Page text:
Mobile Devices Explained

By Melissa Rudy
Updated: May 15, 2012

Mobile Devices Explained

These days, everyone seems to have at least one mobile device. There are many different types of these portable gadgets, offered by hundreds of models and manufacturers. Mobile devices are battery-powered, typically with a rechargeable battery, and often provide a way to connect with a cellular or Internet network.

What are today’s most commonly used mobile devices? What do they offer, and how do they work? We'll take a look at the electronic gadgets that have become integral, and sometimes indispensable, parts of our lives—and the components that make them tick.

Mobile Operating Systems

Many of the most popular devices require a mobile OS, similar to the operating system that powers your desktop or laptop, to run the applications. The mobile OS is responsible for enabling the features and functions a device uses, such as touch screens, thumb wheels, and manual buttons.

The OS also determines which types of third-party applications, or apps, you can run. For example, Apple's iOS only supports apps made for the Apple platform.

Some of the most popular mobile operating systems include:

  • Apple iOS, for use with devices like the iPhone and iPad
  • Android OS, a free, open-source system from Google
  • BlackBerry OS, a proprietary system for use on BlackBerry devices
  • MeetGo OS, a joint open-source platform used to power Nokia and Intel devices
  • Symbian OS, used for high-level integrated mobile phones
  • Palm OS, the proprietary system for Palm Pilot devices
  • Windows Mobile, for use with Windows-based phones and devices

Cell Phones and Smartphones

The concept of the mobile phone has spread rapidly since its inception, and now millions of people depend on these phones for mobile communication and more.

Cell phones use a cellular network to send and receive radio wave transmissions. These signals are typically sent from cell phone towers, which have been built in nearly every populated area, making it possible to place a call or send a text message using a cell phone from just about anywhere.

Basic cell phones often have built-in features like alarm clocks, calculators, stop watches, calendars, and currency converters. Some may come with games and other applications, and may offer the capacity to connect to the Internet, depending on the mobile service provider.

As mobile technology has advanced, manufacturers have begun offering phones that do more than just make calls and send texts. Smartphones are mobile phones with advanced graphics capabilities and faster processing speeds to browse the Internet, use apps, and play music and videos. Many have additional features such as cameras, touchscreens, and full-sized keyboards.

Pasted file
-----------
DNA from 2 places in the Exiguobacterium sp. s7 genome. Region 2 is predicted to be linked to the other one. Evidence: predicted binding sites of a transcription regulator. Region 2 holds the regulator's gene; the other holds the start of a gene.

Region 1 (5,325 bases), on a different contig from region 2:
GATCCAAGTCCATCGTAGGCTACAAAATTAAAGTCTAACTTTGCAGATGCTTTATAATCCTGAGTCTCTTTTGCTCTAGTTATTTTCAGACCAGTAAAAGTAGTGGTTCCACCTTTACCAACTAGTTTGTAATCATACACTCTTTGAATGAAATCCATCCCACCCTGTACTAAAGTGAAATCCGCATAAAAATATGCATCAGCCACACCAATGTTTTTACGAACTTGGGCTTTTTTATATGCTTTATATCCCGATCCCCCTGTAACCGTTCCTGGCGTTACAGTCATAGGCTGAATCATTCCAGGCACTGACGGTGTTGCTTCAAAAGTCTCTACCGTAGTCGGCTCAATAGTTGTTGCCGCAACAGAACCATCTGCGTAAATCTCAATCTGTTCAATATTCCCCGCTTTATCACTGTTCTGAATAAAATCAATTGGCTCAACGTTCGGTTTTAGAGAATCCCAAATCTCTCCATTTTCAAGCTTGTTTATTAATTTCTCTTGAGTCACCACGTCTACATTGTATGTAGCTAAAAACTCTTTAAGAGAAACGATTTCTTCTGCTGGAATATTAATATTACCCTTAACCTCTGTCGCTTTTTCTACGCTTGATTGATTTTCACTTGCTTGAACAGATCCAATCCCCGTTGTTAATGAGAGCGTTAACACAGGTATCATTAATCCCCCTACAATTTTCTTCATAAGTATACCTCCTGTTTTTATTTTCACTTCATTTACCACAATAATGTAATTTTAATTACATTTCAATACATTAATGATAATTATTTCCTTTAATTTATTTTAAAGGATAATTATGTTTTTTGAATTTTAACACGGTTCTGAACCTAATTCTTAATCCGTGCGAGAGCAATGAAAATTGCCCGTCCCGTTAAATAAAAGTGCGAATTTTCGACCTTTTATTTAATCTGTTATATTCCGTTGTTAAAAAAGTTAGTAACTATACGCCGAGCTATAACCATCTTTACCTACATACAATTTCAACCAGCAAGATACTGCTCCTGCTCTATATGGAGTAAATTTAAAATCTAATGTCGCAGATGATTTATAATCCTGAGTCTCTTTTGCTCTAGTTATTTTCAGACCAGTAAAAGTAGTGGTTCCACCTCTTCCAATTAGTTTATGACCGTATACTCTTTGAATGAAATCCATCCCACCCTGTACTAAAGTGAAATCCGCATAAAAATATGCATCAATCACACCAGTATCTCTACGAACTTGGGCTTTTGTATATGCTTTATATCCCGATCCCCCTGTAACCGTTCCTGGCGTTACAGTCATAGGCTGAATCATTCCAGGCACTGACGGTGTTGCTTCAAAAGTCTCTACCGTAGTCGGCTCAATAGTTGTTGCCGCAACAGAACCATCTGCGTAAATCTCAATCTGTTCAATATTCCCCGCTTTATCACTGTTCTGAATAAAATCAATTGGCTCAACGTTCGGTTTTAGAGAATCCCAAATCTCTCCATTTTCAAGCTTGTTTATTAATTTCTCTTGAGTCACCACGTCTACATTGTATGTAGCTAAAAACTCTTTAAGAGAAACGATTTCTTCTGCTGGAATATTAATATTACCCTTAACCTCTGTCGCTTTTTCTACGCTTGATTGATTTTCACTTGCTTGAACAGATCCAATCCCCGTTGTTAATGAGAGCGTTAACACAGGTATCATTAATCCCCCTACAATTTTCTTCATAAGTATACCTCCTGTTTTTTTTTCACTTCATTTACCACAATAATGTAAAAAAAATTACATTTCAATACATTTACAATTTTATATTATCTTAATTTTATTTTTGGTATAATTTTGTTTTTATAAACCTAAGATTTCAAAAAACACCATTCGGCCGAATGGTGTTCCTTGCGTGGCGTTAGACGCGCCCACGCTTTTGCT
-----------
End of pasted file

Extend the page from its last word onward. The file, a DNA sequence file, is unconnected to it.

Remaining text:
Most smartphones use the 3G or 4G network to connect to the Internet.

Tablet Computers

Larger than a smartphone but smaller than a laptop, tablet PCs combine potential calling capabilities, Internet access, and enhanced processing power to run more complicated applications.

Tablet PCs feature large touchscreens that may be operated through touch, stylus, or digital pen. They have most of the functionality of a PC, often including such features as cameras, webcams, and GPS navigation.

Some of the most popular types of tablet computers are the Apple iPad, the Kindle Fire, and the Samsung Galaxy.

Personal Digital Assistant (PDA)

While smartphones have largely taken over the market for PDAs, which are very similar, some companies still rely on these mobile devices to keep personal and business life separate, and many people still use PDAs—alternately referred to as pocket computers—rather than smartphones.

Most PDAs use touch screen technology and connect to the Internet through a Wi-Fi network. They combine the functions of a mobile phone, web browser, and portable media player, and may have additional features. BlackBerry devices are often considered PDAs. Other types of these devices include the Palm Pilot, the Compaq iPaq, and the Toshiba Pocket PC.

The Benefits of Mobile Devices

There are many advantages to using mobile devices with cellular and Internet capabilities. Access to a compact, portable computer allows people to bring work with them, so they're no longer stuck at the office all the time. Mobile technology has the ability to entertain, educate, enrich, and even help in an emergency. In today’s high-tech age, help is just a phone call or a text away.

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